Showing posts with label Memo. Show all posts
Showing posts with label Memo. Show all posts

February 1, 2018

Nunes Memo } What Is It and Why FBI Opposes The Declassification and Release?

Q: How Did some members of Congress got hold of a classified FISA application on the investigation of the FBI which caused Nunez to write this memo. He didn't release the memo because it needed to be unclassified and since the FBI would not do declassifiy it,  to Trump it came to Unclassifiy it if he was going to release which he says he will .

Nunes “seemed to go out of his way to defend Trump,” the Washington Post’s Aaron Blake wrote, “in a way few others did.”
Perhaps the clearest example arose after Trump tweeted in March that President Obama had “wiretapped” Trump Tower during the 2016 presidential campaign. The heads of both the NSA and the FBI categorically denied that any such wiretapping had occurred. But Nunes quickly came to Trump’s defense, holding a press conference to announce that “the intelligence community incidentally collected information about US citizens involved in the Trump transition.”
What this actually meant is that some Trump transition personnel had been in contact with foreigners legally under surveillance, and their conversations were intercepted as part of that surveillance (that’s what “incidentally collected” means). This, needless to say, did not vindicate Trump’s claim that the Obama administration was spying on his campaign headquarters.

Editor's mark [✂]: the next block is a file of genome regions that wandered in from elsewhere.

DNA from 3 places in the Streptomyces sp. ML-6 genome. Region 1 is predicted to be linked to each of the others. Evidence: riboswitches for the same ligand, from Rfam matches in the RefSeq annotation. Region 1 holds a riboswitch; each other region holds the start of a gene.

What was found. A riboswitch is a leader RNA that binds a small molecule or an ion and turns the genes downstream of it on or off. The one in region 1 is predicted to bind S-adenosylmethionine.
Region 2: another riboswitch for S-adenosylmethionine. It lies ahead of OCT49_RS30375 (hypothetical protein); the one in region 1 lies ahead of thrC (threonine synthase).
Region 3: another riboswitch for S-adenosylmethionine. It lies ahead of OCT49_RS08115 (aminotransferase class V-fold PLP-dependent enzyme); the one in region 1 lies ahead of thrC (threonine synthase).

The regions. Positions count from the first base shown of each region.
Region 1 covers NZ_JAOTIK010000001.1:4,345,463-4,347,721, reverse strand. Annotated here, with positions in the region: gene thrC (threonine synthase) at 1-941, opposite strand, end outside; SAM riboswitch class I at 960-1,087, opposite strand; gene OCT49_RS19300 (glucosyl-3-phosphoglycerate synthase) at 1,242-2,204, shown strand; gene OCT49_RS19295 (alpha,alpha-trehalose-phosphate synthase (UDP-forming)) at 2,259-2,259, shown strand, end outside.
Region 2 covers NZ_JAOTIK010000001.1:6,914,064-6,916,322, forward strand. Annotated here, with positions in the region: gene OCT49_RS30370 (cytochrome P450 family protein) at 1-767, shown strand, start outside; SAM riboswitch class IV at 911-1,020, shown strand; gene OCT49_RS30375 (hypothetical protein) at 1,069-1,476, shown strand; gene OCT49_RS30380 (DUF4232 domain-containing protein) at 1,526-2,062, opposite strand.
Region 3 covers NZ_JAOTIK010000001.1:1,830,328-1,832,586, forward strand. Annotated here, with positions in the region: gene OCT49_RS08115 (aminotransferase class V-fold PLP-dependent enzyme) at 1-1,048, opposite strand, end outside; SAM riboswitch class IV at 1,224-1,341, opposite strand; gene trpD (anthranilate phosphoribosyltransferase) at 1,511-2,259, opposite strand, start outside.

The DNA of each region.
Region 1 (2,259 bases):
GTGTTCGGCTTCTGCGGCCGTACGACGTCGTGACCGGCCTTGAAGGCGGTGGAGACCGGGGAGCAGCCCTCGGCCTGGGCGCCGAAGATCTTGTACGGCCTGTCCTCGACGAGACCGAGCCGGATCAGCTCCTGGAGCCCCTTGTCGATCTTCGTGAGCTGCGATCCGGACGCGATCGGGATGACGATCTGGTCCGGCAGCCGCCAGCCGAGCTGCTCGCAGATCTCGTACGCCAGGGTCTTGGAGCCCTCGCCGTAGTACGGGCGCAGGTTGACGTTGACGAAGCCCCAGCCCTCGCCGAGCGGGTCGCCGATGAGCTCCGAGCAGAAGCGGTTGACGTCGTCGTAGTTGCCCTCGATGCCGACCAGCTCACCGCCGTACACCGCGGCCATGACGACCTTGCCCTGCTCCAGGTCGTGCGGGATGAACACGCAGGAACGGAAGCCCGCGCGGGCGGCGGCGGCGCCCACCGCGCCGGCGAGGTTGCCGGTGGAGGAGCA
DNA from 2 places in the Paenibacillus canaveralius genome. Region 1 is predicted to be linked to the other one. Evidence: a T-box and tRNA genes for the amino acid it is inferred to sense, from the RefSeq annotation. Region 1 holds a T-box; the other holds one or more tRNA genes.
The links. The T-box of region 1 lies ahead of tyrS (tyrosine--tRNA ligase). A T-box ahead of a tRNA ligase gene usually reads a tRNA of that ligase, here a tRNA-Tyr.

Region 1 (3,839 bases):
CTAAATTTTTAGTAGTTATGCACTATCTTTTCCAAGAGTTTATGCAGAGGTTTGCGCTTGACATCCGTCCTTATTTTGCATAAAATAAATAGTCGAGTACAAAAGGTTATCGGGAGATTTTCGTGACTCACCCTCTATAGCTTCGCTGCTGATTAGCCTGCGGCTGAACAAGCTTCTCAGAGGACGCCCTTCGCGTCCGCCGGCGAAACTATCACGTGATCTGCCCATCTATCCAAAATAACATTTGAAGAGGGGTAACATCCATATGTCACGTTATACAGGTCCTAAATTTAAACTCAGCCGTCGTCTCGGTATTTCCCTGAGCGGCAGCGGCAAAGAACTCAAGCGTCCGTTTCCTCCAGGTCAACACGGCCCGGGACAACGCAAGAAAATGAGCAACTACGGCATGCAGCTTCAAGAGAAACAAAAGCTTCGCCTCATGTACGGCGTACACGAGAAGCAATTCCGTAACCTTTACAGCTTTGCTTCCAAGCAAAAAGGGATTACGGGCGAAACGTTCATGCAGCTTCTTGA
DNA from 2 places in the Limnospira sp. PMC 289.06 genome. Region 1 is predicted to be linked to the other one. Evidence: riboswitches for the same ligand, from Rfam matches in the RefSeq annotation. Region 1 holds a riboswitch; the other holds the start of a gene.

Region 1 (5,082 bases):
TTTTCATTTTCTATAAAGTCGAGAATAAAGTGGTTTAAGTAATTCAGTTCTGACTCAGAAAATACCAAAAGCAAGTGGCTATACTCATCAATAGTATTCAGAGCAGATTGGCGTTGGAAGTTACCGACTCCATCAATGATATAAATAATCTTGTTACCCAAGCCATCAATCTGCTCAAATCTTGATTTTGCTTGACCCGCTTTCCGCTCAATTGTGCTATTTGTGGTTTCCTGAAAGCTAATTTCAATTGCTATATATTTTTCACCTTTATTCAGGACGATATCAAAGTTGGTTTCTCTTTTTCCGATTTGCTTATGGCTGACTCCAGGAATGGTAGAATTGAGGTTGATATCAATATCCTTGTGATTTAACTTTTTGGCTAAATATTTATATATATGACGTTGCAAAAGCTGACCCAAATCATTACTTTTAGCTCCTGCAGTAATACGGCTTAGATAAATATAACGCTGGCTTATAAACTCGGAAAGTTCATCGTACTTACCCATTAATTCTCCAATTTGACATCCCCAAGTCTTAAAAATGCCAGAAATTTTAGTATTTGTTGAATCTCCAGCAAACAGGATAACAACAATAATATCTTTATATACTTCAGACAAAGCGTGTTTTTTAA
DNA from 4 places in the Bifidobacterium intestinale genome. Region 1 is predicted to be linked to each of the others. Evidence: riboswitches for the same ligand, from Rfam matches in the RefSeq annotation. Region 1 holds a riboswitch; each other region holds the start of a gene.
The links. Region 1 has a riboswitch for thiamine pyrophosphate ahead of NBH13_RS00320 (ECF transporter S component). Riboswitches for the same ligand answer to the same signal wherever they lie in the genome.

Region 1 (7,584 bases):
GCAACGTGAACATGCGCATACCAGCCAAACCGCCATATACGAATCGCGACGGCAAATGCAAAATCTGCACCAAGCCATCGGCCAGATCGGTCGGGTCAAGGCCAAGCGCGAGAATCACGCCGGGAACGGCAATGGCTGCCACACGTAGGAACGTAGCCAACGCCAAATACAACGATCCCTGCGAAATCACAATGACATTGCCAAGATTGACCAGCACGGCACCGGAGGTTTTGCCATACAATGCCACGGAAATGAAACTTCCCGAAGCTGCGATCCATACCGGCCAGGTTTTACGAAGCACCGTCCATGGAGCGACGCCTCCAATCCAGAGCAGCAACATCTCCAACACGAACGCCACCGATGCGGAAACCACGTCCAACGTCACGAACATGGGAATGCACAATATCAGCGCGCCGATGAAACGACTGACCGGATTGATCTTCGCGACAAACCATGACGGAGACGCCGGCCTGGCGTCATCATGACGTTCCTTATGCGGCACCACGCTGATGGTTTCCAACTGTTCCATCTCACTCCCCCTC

However, the timing of Nunes’s press conference and the confusing way in which Nunes presented the information made it seem like he was trying to provide cover for Trump. The president himself said Nunes’s revelation “somewhat” vindicated his tweets.
Then it turned out that Nunes got his information from the Trump White House itself. Ezra Cohen-Watnick, the National Security Council’s senior director for intelligence, uncovered the information; Michael Ellis, a White House attorney who worked for Nunes prior to the Trump administration, personally took it to Nunes.
To recap: Nunes released information in such a manner as to make it look like Trump’s claims of being persecuted by law enforcement were true — and did so after secretly getting the information from the Trump White House. The situation proved to be such an embarrassment that Nunes was forced to recuse himself from the intelligence committee’s investigation into Russia for eight months during a House ethics investigation into his conduct.
So when news broke in mid-January that Nunes had been working in secret to prepare a memo on FBI surveillance of the Trump campaign, the initial sense among intelligence experts was that it would be a repeat of the wiretapping debacle — Nunes misrepresenting intelligence to support President Trump’s political position.
But many of Nunes’s colleagues in the House saw it as damning proof of anti-Trump animus at the FBI. They started a public campaign, backed by conservative media, to #ReleaseTheMemo. This culminated in Monday’s vote by the intelligence committee, along party lines, to begin the process for formally releasing it.

2) What does the Nunes memo allege?

Trump's ex-adviser Carter Page gives presentation in Moscow
Carter Page
 Artyom Korotayev/TASS/Getty Images